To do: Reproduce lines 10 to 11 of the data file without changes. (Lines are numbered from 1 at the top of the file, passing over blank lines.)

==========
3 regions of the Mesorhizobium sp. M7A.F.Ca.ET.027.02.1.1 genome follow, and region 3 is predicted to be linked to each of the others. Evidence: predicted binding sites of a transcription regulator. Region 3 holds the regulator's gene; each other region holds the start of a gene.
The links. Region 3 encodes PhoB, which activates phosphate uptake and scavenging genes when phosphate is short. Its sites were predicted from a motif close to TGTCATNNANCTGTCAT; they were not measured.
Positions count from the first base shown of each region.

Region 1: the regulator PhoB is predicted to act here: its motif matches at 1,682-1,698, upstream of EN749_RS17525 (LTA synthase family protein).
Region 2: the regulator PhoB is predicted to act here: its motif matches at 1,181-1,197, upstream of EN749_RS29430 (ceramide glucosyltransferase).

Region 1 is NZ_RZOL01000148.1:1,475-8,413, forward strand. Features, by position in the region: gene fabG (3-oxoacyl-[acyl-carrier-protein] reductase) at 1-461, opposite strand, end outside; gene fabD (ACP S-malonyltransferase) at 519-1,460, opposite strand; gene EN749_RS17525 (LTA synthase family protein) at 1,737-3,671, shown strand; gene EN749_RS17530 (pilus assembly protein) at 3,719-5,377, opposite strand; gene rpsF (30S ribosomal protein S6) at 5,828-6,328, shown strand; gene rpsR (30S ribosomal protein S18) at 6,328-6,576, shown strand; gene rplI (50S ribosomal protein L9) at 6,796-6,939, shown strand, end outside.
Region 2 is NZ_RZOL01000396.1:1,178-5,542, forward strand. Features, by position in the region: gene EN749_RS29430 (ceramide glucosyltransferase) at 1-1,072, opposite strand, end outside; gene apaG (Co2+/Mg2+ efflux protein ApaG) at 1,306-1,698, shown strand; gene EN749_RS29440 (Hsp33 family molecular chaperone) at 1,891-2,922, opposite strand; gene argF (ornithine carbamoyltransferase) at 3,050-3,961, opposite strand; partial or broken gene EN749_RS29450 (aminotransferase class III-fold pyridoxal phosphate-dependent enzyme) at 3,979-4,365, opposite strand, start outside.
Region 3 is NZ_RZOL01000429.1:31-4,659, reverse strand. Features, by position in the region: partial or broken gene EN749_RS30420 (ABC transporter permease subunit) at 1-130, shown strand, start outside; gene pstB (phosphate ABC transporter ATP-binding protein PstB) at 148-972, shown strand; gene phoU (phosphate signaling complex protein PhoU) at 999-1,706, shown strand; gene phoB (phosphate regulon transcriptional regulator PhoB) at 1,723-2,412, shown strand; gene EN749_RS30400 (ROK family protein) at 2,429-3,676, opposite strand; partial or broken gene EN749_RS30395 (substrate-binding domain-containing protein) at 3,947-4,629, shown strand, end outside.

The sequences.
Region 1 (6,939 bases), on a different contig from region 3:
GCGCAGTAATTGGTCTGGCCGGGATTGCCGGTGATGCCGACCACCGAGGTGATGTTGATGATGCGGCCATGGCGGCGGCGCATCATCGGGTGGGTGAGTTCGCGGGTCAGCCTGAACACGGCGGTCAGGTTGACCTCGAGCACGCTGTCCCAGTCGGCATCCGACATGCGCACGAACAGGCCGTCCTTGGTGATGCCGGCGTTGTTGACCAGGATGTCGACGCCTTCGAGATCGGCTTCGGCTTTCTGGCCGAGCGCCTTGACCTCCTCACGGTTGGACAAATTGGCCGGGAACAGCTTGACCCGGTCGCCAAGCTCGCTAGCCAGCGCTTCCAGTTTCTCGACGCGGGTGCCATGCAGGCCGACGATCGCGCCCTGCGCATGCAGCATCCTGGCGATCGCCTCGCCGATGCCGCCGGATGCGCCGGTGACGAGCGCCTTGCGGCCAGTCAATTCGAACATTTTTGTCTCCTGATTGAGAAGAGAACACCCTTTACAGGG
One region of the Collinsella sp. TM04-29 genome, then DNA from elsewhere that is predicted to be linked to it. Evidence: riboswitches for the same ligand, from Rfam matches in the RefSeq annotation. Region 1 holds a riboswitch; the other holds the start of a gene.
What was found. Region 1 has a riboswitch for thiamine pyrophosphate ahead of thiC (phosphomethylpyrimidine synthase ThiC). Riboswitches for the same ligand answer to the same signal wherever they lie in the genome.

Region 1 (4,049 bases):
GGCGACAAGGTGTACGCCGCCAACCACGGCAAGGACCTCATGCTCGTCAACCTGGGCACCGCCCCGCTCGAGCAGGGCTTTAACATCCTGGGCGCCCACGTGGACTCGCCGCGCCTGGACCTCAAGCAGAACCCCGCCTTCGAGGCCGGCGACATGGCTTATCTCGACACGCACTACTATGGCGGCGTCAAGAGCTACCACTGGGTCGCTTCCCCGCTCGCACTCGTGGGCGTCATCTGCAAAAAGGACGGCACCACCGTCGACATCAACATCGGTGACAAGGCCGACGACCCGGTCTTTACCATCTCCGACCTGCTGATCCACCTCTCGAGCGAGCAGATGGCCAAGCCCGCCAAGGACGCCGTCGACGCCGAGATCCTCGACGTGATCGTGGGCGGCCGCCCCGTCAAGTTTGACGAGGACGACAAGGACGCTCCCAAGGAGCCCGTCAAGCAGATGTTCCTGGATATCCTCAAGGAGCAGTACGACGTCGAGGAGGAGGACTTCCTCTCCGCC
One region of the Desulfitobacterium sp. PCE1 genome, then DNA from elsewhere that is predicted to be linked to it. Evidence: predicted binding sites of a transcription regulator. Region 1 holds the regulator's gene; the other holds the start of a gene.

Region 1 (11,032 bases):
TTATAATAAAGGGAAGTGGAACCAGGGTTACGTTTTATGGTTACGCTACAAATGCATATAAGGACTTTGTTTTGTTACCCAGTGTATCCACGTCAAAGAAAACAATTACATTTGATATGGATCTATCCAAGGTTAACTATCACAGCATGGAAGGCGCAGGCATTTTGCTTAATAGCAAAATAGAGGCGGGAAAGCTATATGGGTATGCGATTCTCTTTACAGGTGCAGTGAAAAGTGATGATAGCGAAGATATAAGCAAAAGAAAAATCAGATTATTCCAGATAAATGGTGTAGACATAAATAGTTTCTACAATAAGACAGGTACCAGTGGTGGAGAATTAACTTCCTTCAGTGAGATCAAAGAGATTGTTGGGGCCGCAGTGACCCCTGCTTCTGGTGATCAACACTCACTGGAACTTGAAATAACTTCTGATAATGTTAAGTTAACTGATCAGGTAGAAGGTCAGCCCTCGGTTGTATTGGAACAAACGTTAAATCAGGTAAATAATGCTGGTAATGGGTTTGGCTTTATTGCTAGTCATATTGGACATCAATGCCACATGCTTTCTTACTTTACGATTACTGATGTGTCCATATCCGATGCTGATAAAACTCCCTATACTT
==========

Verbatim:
Region 1 (6,939 bases), on a different contig from region 3:
GCGCAGTAATTGGTCTGGCCGGGATTGCCGGTGATGCCGACCACCGAGGTGATGTTGATGATGCGGCCATGGCGGCGGCGCATCATCGGGTGGGTGAGTTCGCGGGTCAGCCTGAACACGGCGGTCAGGTTGACCTCGAGCACGCTGTCCCAGTCGGCATCCGACATGCGCACGAACAGGCCGTCCTTGGTGATGCCGGCGTTGTTGACCAGGATGTCGACGCCTTCGAGATCGGCTTCGGCTTTCTGGCCGAGCGCCTTGACCTCCTCACGGTTGGACAAATTGGCCGGGAACAGCTTGACCCGGTCGCCAAGCTCGCTAGCCAGCGCTTCCAGTTTCTCGACGCGGGTGCCATGCAGGCCGACGATCGCGCCCTGCGCATGCAGCATCCTGGCGATCGCCTCGCCGATGCCGCCGGATGCGCCGGTGACGAGCGCCTTGCGGCCAGTCAATTCGAACATTTTTGTCTCCTGATTGAGAAGAGAACACCCTTTACAGGG